EDIT: to make it clear I looked up the production budget for the 1977 Star Wars.  It was $11 million in 1977 dollars.  http://boxofficemojo.com/movies/?id=starwars4.htm  It would be silly to argue that the movie could ever have been made if there were no way to recover that investment.

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September 04, 2011, 07:30:50 PM
 #220

If your ideal world, there would be 1000 bands called Nine Inch Nails and all of them would have websites offering that same album for download.

There is only one Trent Reznor and a video of him saying "if you want to support me, buy it from my website which is nineinchnails.com". Of course, I anticipate you saying that domain names wouldn't be possible either to which I will simply point at NameCoin, Tor hidden services and Freenet as refutations of that claim.

The bigger issue is that they are artists and even if there were zero reward, they would still make the music as its beautiful.  Its their nature.  Making movies and computer games is a long labor intensive process with lots of work that is deadly dull.  If you don't pay people to do it, not much of it will happen.

First of all, writing a song is fun but recording a song is not. Doing 20 takes of the same section because there is string noise, one note is slightly off-tempo or some random string rings out slightly, isn't fun at all. Recording an album is a grueling and tedious process, especially when you consider that each successive take tends to get worse, not better, due to tiring out. You have to take regular breaks just to get energized which makes the process take even longer. I have a recording studio and I've recorded bands before so I know this personally. I would much rather program because it's not as demanding. For the most part, programming is fun, for me at least. Just having someone enjoy my work and compliment me is enough. I won't be offering much support or updates beyond what I feel like doing but that's where money comes in, charging people for extras.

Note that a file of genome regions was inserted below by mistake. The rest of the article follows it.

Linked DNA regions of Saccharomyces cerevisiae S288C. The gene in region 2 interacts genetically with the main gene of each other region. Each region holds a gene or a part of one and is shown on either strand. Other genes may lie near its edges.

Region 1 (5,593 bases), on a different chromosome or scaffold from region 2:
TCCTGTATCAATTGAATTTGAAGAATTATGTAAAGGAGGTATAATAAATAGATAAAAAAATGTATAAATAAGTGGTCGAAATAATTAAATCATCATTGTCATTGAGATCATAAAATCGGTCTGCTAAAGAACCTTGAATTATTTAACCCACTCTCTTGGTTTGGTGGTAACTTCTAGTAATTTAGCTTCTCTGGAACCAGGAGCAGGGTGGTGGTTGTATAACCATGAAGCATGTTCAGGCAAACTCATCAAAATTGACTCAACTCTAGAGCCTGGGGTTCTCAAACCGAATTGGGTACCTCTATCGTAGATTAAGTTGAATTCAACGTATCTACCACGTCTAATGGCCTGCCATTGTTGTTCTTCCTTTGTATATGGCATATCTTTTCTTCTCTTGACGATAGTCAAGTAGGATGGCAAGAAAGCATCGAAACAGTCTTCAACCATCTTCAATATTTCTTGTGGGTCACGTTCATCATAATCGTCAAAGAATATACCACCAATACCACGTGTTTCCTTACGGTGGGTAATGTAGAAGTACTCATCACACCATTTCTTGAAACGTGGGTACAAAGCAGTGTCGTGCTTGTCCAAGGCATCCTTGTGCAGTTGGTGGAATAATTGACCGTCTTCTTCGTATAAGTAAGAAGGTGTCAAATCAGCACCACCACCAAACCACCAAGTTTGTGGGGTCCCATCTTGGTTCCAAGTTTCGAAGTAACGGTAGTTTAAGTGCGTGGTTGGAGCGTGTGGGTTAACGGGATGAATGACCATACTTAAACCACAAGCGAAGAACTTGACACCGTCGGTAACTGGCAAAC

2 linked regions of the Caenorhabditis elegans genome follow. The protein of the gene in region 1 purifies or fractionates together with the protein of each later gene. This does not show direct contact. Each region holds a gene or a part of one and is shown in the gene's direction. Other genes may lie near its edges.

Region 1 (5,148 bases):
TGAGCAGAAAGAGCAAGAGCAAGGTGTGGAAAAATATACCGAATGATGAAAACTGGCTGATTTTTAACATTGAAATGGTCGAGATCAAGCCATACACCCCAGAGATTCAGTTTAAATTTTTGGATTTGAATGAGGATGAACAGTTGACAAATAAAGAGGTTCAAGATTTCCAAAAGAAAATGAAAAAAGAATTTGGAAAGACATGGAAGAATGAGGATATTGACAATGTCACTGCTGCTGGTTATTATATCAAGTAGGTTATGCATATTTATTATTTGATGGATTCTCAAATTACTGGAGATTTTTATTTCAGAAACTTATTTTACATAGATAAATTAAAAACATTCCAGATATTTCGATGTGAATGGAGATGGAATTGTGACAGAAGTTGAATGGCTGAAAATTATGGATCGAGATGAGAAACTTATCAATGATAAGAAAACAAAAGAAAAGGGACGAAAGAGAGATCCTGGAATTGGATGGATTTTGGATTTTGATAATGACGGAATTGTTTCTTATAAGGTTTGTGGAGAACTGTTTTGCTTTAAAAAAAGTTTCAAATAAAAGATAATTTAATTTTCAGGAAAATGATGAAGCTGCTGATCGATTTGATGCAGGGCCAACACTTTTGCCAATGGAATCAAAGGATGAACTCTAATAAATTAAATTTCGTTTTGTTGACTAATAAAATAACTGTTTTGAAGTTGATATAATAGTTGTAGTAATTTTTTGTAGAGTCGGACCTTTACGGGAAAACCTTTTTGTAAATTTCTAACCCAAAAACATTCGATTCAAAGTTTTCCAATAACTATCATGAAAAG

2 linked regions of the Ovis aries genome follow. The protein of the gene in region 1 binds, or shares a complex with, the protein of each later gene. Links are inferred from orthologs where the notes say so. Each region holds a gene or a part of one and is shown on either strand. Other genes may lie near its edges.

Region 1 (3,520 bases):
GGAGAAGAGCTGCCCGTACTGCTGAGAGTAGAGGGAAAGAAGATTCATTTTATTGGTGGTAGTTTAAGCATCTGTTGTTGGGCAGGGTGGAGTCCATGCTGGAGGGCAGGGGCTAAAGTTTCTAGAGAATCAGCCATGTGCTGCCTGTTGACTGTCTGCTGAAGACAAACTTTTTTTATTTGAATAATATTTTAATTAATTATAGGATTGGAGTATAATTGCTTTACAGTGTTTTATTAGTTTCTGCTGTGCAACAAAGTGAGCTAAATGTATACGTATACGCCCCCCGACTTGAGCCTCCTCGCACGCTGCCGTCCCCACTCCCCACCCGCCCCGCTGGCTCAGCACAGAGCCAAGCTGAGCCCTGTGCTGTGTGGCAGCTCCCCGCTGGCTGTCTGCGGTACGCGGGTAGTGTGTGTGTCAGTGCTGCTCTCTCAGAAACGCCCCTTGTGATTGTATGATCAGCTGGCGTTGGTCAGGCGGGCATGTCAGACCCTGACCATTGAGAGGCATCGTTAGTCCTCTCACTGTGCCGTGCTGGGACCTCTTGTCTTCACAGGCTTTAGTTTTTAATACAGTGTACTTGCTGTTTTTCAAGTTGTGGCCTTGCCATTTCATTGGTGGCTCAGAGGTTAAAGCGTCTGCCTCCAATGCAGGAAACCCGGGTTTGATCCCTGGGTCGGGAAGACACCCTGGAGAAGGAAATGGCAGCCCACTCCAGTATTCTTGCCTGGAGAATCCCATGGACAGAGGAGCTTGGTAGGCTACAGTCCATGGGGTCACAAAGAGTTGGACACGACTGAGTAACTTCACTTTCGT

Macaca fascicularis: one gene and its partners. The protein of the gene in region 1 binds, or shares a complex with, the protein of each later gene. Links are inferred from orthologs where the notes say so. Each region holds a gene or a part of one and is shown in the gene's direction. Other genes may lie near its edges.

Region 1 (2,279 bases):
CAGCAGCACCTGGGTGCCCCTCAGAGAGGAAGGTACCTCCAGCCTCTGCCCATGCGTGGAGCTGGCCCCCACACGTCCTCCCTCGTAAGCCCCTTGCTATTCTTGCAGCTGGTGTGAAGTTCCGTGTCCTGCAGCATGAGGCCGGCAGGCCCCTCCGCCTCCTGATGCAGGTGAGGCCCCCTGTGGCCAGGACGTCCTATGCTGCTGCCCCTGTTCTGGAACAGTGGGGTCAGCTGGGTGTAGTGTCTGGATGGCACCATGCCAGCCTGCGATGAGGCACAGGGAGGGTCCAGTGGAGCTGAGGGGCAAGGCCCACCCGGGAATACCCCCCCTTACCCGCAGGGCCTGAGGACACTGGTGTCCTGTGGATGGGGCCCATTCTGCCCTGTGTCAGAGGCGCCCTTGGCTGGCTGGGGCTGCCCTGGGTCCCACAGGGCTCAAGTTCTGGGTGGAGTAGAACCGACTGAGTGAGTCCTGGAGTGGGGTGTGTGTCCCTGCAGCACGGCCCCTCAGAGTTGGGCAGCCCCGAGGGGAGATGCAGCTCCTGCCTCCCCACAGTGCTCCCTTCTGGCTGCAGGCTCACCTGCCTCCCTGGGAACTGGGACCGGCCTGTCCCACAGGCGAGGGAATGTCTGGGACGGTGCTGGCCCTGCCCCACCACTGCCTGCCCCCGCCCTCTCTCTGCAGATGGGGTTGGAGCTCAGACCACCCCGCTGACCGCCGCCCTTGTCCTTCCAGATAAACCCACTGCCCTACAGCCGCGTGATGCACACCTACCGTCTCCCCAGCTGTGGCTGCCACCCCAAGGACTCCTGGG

I've also done a little acting so I can say that it is quite fun. You get to be someone else. It's a very unique experience and I'd highly recommend it. From the few independent films I've had experience with, it's actually rather unusual for non-union actors to get paid anything at all. Most of them actually spend money bringing their own wardrobe, buying their own food, gas money etc. Also, many union actors work for scale, even big names do it some time. Vin Diesel will be working for scale on the next Riddick movie, which I can't wait to see.

In summary, you've already admitted that we don't need copyrights for music because "they are artists and even if there were zero reward, they would still make the music as its beautiful" but you failed to apply that same rationale to films and games where it applies equally as well.